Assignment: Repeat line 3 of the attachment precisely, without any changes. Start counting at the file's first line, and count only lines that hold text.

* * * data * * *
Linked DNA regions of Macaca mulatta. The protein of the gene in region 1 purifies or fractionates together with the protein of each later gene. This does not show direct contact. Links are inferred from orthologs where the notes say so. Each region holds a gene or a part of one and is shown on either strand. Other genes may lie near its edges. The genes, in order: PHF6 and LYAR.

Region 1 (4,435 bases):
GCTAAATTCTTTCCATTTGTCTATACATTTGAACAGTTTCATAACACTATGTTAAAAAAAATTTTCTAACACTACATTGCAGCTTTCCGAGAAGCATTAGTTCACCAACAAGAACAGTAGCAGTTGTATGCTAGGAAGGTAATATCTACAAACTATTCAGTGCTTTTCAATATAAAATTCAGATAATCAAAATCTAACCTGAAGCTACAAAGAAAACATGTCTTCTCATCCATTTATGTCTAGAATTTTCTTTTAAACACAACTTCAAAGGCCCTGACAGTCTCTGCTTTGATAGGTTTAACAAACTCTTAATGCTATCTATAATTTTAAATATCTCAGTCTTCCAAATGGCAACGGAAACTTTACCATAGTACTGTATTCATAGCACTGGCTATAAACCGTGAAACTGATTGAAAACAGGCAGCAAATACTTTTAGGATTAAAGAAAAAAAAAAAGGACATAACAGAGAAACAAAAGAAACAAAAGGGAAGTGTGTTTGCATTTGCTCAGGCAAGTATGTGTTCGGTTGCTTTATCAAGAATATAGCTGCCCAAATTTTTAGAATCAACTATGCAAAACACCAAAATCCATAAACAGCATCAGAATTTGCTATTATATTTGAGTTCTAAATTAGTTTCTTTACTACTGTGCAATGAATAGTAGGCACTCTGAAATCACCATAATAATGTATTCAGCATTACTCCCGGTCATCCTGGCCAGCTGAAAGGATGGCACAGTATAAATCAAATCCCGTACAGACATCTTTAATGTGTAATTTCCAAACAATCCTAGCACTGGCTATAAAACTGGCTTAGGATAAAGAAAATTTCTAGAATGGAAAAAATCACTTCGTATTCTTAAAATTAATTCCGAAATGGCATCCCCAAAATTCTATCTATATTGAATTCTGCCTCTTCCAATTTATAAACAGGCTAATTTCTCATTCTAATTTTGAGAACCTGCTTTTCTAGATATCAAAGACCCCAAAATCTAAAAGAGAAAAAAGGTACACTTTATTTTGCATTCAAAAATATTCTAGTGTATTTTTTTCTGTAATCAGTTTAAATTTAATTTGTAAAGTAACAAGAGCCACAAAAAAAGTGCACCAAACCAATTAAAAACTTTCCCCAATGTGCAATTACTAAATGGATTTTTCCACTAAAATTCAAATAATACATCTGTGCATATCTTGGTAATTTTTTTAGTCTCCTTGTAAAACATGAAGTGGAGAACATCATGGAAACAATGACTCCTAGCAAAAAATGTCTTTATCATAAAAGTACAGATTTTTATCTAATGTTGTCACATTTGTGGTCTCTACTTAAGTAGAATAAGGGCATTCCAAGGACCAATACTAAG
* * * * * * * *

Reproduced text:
GCTAAATTCTTTCCATTTGTCTATACATTTGAACAGTTTCATAACACTATGTTAAAAAAAATTTTCTAACACTACATTGCAGCTTTCCGAGAAGCATTAGTTCACCAACAAGAACAGTAGCAGTTGTATGCTAGGAAGGTAATATCTACAAACTATTCAGTGCTTTTCAATATAAAATTCAGATAATCAAAATCTAACCTGAAGCTACAAAGAAAACATGTCTTCTCATCCATTTATGTCTAGAATTTTCTTTTAAACACAACTTCAAAGGCCCTGACAGTCTCTGCTTTGATAGGTTTAACAAACTCTTAATGCTATCTATAATTTTAAATATCTCAGTCTTCCAAATGGCAACGGAAACTTTACCATAGTACTGTATTCATAGCACTGGCTATAAACCGTGAAACTGATTGAAAACAGGCAGCAAATACTTTTAGGATTAAAGAAAAAAAAAAAGGACATAACAGAGAAACAAAAGAAACAAAAGGGAAGTGTGTTTGCATTTGCTCAGGCAAGTATGTGTTCGGTTGCTTTATCAAGAATATAGCTGCCCAAATTTTTAGAATCAACTATGCAAAACACCAAAATCCATAAACAGCATCAGAATTTGCTATTATATTTGAGTTCTAAATTAGTTTCTTTACTACTGTGCAATGAATAGTAGGCACTCTGAAATCACCATAATAATGTATTCAGCATTACTCCCGGTCATCCTGGCCAGCTGAAAGGATGGCACAGTATAAATCAAATCCCGTACAGACATCTTTAATGTGTAATTTCCAAACAATCCTAGCACTGGCTATAAAACTGGCTTAGGATAAAGAAAATTTCTAGAATGGAAAAAATCACTTCGTATTCTTAAAATTAATTCCGAAATGGCATCCCCAAAATTCTATCTATATTGAATTCTGCCTCTTCCAATTTATAAACAGGCTAATTTCTCATTCTAATTTTGAGAACCTGCTTTTCTAGATATCAAAGACCCCAAAATCTAAAAGAGAAAAAAGGTACACTTTATTTTGCATTCAAAAATATTCTAGTGTATTTTTTTCTGTAATCAGTTTAAATTTAATTTGTAAAGTAACAAGAGCCACAAAAAAAGTGCACCAAACCAATTAAAAACTTTCCCCAATGTGCAATTACTAAATGGATTTTTCCACTAAAATTCAAATAATACATCTGTGCATATCTTGGTAATTTTTTTAGTCTCCTTGTAAAACATGAAGTGGAGAACATCATGGAAACAATGACTCCTAGCAAAAAATGTCTTTATCATAAAAGTACAGATTTTTATCTAATGTTGTCACATTTGTGGTCTCTACTTAAGTAGAATAAGGGCATTCCAAGGACCAATACTAAG